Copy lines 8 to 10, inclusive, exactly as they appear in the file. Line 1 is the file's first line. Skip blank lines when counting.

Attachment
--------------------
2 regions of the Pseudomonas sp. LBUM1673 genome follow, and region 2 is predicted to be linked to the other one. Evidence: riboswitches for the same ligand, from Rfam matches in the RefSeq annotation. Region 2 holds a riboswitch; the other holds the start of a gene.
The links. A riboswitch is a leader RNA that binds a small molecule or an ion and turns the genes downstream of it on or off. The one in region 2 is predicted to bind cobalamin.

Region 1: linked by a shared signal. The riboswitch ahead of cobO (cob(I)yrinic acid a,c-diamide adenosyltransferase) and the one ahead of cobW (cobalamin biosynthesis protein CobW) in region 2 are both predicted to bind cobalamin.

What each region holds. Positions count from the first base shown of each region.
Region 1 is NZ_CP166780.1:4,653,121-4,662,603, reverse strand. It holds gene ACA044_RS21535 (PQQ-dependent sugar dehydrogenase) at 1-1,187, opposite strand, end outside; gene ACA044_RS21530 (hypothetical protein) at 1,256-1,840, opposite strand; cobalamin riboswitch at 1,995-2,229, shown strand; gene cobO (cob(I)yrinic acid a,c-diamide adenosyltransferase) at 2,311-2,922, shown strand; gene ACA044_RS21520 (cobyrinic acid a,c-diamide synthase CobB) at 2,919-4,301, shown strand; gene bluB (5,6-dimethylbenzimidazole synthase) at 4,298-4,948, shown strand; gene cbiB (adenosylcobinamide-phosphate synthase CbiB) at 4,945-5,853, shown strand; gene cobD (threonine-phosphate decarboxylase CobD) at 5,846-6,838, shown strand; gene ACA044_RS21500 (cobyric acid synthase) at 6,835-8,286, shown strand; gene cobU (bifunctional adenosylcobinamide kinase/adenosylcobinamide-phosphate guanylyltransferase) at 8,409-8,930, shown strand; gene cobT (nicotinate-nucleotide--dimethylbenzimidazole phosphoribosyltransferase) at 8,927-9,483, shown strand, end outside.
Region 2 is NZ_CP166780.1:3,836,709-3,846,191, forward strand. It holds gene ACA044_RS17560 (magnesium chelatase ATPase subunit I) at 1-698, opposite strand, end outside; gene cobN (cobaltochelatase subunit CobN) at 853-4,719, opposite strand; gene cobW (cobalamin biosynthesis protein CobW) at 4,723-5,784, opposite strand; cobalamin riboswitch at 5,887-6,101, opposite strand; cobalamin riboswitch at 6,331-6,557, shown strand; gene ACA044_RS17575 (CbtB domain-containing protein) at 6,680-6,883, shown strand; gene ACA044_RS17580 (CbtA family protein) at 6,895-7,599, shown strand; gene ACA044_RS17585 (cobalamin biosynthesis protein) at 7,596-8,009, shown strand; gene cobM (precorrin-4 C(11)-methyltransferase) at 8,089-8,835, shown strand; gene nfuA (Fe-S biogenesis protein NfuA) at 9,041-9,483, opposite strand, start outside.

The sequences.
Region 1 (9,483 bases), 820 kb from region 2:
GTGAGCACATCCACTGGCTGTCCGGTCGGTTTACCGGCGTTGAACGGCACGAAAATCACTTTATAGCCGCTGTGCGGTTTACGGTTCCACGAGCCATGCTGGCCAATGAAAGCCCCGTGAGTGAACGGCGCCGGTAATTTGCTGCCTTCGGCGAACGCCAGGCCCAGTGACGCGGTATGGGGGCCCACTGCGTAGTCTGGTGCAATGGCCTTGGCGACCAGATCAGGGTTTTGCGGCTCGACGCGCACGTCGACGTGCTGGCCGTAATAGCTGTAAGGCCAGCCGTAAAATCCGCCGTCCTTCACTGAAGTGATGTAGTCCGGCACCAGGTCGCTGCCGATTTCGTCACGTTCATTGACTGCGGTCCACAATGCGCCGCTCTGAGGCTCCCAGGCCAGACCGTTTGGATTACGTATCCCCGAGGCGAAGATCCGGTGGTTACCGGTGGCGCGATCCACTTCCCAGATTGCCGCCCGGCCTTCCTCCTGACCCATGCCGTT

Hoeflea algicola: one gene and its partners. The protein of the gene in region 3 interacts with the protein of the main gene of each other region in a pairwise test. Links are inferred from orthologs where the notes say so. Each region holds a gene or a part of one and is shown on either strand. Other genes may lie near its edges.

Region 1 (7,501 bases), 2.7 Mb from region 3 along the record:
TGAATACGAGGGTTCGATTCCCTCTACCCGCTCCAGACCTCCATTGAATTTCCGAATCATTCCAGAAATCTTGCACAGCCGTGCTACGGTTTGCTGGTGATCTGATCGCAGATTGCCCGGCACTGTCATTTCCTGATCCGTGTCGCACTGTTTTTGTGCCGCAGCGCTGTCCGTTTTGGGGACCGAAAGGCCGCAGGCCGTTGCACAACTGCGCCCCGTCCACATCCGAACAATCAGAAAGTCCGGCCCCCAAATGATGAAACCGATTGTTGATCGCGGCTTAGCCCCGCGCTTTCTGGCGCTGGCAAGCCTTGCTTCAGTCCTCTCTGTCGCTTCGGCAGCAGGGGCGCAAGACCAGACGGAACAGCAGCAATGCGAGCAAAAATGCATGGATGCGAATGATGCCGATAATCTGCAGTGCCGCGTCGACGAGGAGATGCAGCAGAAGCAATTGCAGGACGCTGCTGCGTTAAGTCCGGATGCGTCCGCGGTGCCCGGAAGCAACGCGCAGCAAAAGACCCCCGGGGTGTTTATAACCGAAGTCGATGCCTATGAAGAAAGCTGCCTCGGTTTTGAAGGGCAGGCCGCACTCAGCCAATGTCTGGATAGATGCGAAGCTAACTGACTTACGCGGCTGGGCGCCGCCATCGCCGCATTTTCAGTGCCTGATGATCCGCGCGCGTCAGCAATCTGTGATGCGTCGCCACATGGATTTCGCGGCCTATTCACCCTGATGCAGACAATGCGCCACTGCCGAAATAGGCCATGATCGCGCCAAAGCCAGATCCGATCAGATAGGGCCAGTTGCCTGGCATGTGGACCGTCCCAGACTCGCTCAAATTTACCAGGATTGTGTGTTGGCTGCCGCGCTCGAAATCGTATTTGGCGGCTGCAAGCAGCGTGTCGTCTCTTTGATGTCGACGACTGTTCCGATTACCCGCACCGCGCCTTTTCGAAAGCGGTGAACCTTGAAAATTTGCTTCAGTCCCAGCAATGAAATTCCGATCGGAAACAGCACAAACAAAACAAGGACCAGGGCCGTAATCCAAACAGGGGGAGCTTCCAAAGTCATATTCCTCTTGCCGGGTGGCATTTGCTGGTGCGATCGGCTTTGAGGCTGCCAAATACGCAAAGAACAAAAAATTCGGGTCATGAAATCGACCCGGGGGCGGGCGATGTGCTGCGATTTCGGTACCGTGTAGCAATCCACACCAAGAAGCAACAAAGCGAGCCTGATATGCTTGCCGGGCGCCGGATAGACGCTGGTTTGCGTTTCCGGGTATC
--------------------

Region 1 (9,483 bases), 820 kb from region 2:
GTGAGCACATCCACTGGCTGTCCGGTCGGTTTACCGGCGTTGAACGGCACGAAAATCACTTTATAGCCGCTGTGCGGTTTACGGTTCCACGAGCCATGCTGGCCAATGAAAGCCCCGTGAGTGAACGGCGCCGGTAATTTGCTGCCTTCGGCGAACGCCAGGCCCAGTGACGCGGTATGGGGGCCCACTGCGTAGTCTGGTGCAATGGCCTTGGCGACCAGATCAGGGTTTTGCGGCTCGACGCGCACGTCGACGTGCTGGCCGTAATAGCTGTAAGGCCAGCCGTAAAATCCGCCGTCCTTCACTGAAGTGATGTAGTCCGGCACCAGGTCGCTGCCGATTTCGTCACGTTCATTGACTGCGGTCCACAATGCGCCGCTCTGAGGCTCCCAGGCCAGACCGTTTGGATTACGTATCCCCGAGGCGAAGATCCGGTGGTTACCGGTGGCGCGATCCACTTCCCAGATTGCCGCCCGGCCTTCCTCCTGACCCATGCCGTT

Hoeflea algicola: one gene and its partners. The protein of the gene in region 3 interacts with the protein of the main gene of each other region in a pairwise test. Links are inferred from orthologs where the notes say so. Each region holds a gene or a part of one and is shown on either strand. Other genes may lie near its edges.